My Thoughts On The Last Night, Good Night (Re:Dialed) – Pharrell Williams Remix
Since I’m a bit late on reporting this trending topic in a news post, I felt I would instead give my own personal impression on what I thought of the recent music video for Pharrel Williams’ remix of Last Night, Good Night (Re:Dialed) by kz(livetune). If you have not yet heard of it yourself, check out the video below before reading so that you will have an uninfluenced opinion.
Now, outside of knowing his name and what he does in the Western music industry, I personally did not know much else about Pharrell. Primarily since I do not follow or listen to much Western music. It is not out or hate or distaste, but rather a personal preference. So you can say that I am hearing and seeing this from an uninfluenced point of view.
Of course, when I hear people speak of Pharrell Williams, he is spoken of as an “A-class producer”, so there was of course some surprise and expectation when I saw the title of the music video. After listening, however, I can’t help but feel a little disappointed by the sheer simplicity of the remix.
I’m by no means a music producer, but I do communicate with other Vocaloid music producers on a regular basis to promote music, and I have a decent understanding of music production methods and styles. I’m not too sure what it was I was expecting, but when I think “A-class producer”, I don’t think of a repeated drum loop with a single synth cord progression. Oh, and don’t forget the looped breathing sounds. The sense of deep emotion from the original song feels completely absent.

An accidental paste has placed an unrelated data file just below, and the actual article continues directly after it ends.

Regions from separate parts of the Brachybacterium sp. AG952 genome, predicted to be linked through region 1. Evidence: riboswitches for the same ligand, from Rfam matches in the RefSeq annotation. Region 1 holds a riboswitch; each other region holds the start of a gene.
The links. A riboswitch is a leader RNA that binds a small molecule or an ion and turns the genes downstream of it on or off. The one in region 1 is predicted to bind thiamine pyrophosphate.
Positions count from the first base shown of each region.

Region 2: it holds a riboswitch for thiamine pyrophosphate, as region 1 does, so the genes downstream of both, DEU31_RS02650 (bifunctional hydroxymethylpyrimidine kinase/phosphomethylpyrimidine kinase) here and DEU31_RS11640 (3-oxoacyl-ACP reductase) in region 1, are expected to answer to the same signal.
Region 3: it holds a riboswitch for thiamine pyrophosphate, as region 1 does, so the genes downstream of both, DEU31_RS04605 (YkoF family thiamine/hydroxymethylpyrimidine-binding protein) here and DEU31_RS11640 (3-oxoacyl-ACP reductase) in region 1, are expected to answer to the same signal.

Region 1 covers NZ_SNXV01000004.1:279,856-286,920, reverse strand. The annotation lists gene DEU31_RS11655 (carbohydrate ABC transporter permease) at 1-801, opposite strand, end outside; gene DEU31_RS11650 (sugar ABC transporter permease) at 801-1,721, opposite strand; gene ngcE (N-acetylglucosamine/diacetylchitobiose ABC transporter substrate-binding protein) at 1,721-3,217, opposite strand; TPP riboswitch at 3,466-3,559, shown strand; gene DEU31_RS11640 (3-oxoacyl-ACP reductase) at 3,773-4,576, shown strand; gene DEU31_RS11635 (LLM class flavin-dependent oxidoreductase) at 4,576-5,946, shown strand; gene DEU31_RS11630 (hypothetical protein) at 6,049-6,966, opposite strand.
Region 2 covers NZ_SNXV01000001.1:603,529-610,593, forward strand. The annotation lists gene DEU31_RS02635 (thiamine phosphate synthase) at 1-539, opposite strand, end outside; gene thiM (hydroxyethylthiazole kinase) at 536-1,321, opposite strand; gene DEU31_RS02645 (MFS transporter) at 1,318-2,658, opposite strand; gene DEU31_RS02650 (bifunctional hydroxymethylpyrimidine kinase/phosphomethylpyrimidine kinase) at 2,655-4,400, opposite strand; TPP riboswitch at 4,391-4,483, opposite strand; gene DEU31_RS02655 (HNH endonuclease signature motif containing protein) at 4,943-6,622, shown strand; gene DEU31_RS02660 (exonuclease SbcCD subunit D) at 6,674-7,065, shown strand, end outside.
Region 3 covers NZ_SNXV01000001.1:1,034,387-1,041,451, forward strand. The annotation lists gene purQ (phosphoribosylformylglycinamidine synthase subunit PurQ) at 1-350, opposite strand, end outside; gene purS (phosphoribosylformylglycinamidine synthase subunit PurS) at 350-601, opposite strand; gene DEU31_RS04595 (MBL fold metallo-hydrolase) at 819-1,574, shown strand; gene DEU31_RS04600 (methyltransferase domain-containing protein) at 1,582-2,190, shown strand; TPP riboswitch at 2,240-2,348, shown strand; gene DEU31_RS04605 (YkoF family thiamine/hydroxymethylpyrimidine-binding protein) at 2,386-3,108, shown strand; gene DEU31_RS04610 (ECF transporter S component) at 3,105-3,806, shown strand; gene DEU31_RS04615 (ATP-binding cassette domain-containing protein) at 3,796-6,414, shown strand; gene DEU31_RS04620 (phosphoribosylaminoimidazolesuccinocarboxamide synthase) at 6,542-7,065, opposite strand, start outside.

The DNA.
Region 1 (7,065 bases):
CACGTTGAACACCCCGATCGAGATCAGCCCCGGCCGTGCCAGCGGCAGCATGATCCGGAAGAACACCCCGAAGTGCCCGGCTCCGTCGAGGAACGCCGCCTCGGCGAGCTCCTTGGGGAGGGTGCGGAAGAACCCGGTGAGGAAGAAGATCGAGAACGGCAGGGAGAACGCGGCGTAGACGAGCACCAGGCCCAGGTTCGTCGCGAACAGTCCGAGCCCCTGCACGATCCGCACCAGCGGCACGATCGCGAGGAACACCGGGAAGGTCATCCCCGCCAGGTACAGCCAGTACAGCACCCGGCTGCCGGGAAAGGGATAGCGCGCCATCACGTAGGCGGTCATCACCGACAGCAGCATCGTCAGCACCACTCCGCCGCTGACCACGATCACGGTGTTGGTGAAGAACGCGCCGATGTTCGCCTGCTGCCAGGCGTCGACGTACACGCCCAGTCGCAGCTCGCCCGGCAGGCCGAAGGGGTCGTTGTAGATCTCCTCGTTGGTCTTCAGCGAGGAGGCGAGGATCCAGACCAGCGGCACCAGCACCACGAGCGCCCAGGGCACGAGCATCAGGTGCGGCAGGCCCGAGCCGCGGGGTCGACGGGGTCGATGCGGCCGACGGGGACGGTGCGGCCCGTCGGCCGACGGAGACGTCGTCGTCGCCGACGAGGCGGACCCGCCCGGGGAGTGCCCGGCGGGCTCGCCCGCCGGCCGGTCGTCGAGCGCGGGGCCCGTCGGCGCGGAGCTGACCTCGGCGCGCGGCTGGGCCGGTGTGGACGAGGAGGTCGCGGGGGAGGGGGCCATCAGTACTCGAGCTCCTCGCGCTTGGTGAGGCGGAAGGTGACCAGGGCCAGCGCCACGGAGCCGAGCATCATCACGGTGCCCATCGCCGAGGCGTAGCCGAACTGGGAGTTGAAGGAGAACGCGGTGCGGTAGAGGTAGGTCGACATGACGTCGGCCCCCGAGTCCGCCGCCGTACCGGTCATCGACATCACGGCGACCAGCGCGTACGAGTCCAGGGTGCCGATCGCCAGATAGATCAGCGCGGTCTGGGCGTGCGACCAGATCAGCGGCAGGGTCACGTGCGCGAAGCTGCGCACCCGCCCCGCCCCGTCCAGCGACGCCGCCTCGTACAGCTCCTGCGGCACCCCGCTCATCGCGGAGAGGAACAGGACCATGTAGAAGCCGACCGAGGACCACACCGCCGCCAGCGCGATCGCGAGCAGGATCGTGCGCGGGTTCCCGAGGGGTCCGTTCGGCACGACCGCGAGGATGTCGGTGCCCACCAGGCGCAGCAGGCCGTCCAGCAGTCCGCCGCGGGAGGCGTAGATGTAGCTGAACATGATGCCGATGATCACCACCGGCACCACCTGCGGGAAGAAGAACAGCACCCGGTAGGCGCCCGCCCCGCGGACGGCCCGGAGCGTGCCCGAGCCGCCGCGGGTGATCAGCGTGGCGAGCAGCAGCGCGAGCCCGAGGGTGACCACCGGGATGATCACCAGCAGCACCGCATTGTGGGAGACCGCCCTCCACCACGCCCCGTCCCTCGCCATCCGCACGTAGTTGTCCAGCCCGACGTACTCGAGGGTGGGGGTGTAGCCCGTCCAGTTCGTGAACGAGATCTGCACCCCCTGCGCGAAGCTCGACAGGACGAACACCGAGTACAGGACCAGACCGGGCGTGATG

As a result, the remix comes off as feeling lazy, or at the very least rushed or incomplete. The most exciting part of the music video was the video itself, which surprised me by featuring visual art from the studio of Takashi Murakami. This is the same visual artist and studio responsible for the creation of the Redial PV last year.
We get to enjoy the same Hatsune Miku from the Redial PV in a different outfit, along with the 3DCG personification of kz(livetune), Kurage-bo from the movie “Mememe no Kurage“, and Takashi Murakami himself. The overall theme and art style of the video was visually exciting, as expected by work from Takashi, but it also felt a bit confusing in comparison to the song’s original video.
The feedback from Vocaloid fans in the west has been mixed, with some people praising it, and others quick to say that Pharrell has ruined what was otherwise a beautiful song. Some even go as far as to say that Hatsune Miku should be kept away from high profile western musicians altogether, for fear of the publicity “tarnishing her image”. I, however, will remain neutral and continue to see how the interaction between Vocaloid and Western music artists plays out. It was just last month that Lady Gaga’s North American tour with Hatsune Miku was announced, and now this. The future possibilities and outcomes for Vocaloid’s expansion in the West are endless and unpredictable, and seemingly inevitable.
As for you, what do you think? Did you enjoy or dislike the music video? How do you feel about high profile Western music artists collaborating with Hatsune Miku and Japanese producers, or even creating their own original Vocaloid songs?
As a final note, the Pharrell Williams remix of Last Night, Good night is up on iTunes and AmazonMP3, if it is something you wish to have in your collection.
The official music video for Pharrel Willaims’ remix of Last Night, Good Night.